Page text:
A critical function of our government is to protect us from known harm. We expect our national government to keep contaminated food off the grocery store shelves and out of restaurants; to prevent industrial facilities from poisoning the air and water in our communities, and to ensure we have safe workplaces. When our health and safety systems are working well, they tend to be invisible to us, and we take them for granted. It's when they fail that we pay attention. And we are likely to see more failures in coming years if we continue to reduce the resources available to public agencies when the scope and complexities of the challenges they face are increasing.

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House Republicans Return to Attacking Public Health and Environmental Protections

This week, the House of Representatives will vote on a series of anti-regulatory proposals during a campaign targeting important public health and environmental safeguards. While House Majority Leader Eric Cantor (R-VA) has dubbed the campaign #StopGovtAbuse Week, the proposed legislation is in fact designed to delay or halt the rulemaking process by adding time-consuming and redundant procedural hurdles, by providing regulated industries additional opportunities to delay the process, and by stripping away the public's right to petition agencies when they fail to act.

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Rules to Watch (and Wait) for in 2014

Just before Thanksgiving, the White House quietly released the 2013 Unified Agenda, which contains information on a broad range of upcoming regulatory actions, as well as agencies’ regulatory plans detailing the most important significant regulatory and deregulatory actions they expect to propose or finalize during the coming year. On Jan. 7, agencies published in the Federal Register their regulatory flexibility agendas describing a subset of regulatory actions under development that may have a significant economic impact on a substantial number of small entities. While some important health and safety rules are slated to move forward, the Unified Agenda indicates that many long-awaited actions will not advance as proposed or final rules this year.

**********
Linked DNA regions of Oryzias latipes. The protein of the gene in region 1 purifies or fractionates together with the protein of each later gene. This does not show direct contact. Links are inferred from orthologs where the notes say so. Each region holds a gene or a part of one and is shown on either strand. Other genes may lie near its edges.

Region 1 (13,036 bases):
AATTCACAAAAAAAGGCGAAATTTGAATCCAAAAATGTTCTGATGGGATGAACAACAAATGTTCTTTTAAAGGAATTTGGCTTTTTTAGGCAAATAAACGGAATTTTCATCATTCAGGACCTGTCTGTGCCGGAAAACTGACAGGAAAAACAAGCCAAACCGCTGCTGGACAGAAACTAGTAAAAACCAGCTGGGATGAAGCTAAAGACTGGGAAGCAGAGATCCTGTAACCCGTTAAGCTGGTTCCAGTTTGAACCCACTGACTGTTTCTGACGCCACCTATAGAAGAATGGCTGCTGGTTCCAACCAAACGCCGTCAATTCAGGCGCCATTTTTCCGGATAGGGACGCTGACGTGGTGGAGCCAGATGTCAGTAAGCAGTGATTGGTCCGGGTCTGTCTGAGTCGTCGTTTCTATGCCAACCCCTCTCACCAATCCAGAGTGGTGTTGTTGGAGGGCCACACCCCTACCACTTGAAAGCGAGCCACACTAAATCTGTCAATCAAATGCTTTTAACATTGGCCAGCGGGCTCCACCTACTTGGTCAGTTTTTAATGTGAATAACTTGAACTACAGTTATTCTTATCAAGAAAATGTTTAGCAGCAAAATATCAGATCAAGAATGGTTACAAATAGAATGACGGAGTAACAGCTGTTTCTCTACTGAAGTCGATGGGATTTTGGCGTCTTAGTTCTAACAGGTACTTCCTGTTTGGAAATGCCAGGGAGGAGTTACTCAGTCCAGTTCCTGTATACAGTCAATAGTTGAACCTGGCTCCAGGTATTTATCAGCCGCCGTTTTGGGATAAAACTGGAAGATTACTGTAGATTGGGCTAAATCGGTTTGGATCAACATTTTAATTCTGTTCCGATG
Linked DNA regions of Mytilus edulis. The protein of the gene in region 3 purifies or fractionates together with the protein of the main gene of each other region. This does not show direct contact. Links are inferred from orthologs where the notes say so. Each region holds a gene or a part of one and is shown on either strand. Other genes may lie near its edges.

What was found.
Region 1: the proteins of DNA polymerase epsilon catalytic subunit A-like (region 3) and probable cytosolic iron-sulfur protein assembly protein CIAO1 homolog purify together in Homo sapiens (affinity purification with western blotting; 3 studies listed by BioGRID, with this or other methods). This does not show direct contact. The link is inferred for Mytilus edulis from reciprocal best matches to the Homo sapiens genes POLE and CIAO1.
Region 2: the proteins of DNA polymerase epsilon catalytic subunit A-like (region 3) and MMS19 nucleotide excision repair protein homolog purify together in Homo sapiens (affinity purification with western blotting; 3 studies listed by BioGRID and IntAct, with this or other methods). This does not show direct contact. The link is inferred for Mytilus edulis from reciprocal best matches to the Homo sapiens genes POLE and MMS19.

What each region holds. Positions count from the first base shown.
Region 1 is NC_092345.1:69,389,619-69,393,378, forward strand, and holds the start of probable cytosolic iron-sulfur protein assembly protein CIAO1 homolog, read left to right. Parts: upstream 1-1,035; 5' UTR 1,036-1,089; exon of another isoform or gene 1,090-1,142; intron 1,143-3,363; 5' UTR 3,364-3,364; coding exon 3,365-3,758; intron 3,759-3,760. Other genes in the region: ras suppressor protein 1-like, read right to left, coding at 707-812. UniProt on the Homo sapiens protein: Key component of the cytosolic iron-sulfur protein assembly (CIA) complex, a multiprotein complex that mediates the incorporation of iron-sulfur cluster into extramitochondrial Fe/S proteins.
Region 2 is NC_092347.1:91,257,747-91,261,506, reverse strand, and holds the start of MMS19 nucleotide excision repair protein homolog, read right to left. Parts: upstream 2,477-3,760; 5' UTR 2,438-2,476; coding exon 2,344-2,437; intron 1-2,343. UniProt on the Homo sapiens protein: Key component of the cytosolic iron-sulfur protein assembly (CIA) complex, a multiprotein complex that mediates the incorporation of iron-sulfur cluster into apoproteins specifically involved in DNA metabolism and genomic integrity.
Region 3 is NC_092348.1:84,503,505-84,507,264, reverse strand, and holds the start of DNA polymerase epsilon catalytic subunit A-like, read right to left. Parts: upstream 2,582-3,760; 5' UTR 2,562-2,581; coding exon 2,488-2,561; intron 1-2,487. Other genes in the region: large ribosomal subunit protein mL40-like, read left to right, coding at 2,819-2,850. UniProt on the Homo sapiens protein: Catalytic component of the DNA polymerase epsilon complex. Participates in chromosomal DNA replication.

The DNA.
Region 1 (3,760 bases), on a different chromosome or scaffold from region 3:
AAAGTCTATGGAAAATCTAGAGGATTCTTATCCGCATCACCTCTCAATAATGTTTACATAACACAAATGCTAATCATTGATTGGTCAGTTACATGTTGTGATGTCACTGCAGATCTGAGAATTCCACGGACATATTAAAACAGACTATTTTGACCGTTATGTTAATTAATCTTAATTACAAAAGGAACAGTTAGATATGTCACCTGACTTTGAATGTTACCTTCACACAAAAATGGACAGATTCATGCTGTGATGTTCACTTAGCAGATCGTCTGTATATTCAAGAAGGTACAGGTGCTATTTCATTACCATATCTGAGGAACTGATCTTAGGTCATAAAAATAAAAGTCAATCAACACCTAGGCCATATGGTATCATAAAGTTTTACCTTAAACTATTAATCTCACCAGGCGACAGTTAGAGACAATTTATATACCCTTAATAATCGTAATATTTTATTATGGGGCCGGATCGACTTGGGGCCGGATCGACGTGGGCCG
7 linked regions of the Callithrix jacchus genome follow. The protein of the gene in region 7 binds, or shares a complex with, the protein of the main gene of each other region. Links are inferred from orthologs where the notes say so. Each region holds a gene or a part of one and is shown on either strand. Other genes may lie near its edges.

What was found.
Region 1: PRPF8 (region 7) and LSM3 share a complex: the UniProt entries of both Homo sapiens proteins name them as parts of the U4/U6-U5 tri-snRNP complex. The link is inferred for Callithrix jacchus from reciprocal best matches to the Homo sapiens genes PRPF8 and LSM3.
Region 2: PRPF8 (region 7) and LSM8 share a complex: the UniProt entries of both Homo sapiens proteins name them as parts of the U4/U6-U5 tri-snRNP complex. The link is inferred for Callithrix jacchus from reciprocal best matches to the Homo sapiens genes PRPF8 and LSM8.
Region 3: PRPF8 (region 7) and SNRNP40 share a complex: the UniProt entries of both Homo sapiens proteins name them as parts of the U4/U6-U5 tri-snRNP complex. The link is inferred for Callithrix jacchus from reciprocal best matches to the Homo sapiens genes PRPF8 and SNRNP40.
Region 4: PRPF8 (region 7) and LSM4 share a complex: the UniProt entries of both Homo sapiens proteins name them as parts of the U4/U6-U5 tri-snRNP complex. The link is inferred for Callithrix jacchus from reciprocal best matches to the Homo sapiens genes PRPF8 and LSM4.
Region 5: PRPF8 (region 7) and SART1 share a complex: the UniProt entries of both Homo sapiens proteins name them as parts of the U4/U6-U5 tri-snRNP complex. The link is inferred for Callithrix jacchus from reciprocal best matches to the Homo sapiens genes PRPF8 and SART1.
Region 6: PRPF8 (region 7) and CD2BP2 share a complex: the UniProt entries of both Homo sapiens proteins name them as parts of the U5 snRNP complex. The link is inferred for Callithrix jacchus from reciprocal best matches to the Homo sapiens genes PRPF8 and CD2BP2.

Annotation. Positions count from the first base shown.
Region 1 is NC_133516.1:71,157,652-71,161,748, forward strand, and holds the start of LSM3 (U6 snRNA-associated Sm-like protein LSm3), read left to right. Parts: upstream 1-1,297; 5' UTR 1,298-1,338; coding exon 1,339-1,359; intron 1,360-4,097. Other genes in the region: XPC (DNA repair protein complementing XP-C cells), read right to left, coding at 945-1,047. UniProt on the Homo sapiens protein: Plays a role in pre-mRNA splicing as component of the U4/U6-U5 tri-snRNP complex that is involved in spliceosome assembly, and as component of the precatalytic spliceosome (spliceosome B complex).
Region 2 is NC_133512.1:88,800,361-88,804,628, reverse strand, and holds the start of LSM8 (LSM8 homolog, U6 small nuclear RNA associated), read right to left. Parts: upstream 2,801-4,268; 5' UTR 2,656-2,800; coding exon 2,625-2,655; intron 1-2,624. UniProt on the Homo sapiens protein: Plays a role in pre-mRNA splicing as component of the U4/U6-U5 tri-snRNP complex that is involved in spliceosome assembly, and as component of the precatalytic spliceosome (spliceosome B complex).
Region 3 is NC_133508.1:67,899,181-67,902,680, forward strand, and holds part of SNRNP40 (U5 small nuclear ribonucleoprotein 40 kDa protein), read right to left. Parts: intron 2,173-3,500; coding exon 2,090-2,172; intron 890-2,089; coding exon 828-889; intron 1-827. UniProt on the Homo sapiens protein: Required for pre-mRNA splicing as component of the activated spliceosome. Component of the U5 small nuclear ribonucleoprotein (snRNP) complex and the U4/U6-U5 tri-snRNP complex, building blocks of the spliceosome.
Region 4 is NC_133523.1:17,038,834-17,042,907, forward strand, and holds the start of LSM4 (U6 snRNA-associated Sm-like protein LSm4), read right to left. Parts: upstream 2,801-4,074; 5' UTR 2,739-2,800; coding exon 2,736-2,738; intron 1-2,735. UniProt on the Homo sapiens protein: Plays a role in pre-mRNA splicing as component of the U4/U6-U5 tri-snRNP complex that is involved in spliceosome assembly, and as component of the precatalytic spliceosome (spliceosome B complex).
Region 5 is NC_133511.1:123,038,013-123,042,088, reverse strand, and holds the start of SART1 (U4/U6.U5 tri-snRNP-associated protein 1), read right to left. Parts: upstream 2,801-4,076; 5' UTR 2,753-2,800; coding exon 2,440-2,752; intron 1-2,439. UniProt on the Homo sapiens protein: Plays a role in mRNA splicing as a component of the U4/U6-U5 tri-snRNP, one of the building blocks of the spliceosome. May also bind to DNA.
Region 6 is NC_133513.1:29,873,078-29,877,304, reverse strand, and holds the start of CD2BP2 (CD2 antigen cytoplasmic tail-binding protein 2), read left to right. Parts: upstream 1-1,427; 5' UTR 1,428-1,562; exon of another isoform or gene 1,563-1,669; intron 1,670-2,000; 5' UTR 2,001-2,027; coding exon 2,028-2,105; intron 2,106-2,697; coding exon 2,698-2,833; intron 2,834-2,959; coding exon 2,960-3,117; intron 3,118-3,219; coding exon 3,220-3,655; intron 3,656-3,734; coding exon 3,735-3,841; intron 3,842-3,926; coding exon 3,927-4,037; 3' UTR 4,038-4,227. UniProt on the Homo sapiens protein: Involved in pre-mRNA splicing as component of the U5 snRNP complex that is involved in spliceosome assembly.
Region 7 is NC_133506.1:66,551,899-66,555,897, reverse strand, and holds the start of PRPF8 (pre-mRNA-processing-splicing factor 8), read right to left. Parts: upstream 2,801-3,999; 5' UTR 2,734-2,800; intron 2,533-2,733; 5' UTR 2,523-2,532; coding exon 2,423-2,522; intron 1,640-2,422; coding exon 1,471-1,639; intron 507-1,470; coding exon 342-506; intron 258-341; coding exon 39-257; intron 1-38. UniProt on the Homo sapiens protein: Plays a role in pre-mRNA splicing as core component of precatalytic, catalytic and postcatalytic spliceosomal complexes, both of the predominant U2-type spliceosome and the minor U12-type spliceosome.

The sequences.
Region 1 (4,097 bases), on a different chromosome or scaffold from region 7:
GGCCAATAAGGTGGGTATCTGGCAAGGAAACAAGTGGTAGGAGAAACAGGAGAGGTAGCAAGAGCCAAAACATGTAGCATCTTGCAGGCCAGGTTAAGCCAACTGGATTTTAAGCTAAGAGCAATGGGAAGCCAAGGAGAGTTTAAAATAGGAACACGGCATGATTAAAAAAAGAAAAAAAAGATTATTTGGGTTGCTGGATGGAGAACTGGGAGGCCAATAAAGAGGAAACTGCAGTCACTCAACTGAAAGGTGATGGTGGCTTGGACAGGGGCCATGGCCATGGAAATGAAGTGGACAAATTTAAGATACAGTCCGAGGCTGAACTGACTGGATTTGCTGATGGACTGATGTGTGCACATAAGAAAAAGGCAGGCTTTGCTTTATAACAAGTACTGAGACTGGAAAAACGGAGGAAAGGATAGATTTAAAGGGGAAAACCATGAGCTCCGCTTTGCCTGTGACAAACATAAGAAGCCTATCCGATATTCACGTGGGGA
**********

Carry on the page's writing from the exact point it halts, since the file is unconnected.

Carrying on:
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Standards and Safeguards in 2013

Agencies rolled out few health, safety, or environmental standards in the first quarter of 2013, despite hopes that President Obama would commit more attention to agencies' regulatory agendas after winning reelection. But in the spring, the gears began to move as the administration focused on implementing crucial public protections and the new director of the Office of Information and Regulatory Affairs (OIRA), Howard Shelanski, made good on his promise to cut the backlog of rules waiting for review at OIRA. With the gridlock on legislation in Congress, many are looking for the administration to be more active in moving rules and action through the executive branch.

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FDA’s Insufficient Response to Antibiotics in Food Animals

The Food and Drug Administration (FDA) released guidance on Dec. 11 that encourages manufacturers of antibiotic drugs used in food-producing animals (e.g., chickens, pigs, cattle) to voluntarily withdraw “medically important” antibiotics from the market by relabeling the products to indicate that their use is approved only for “assuring animal health” rather than for speeding up animal growth as is now often the case.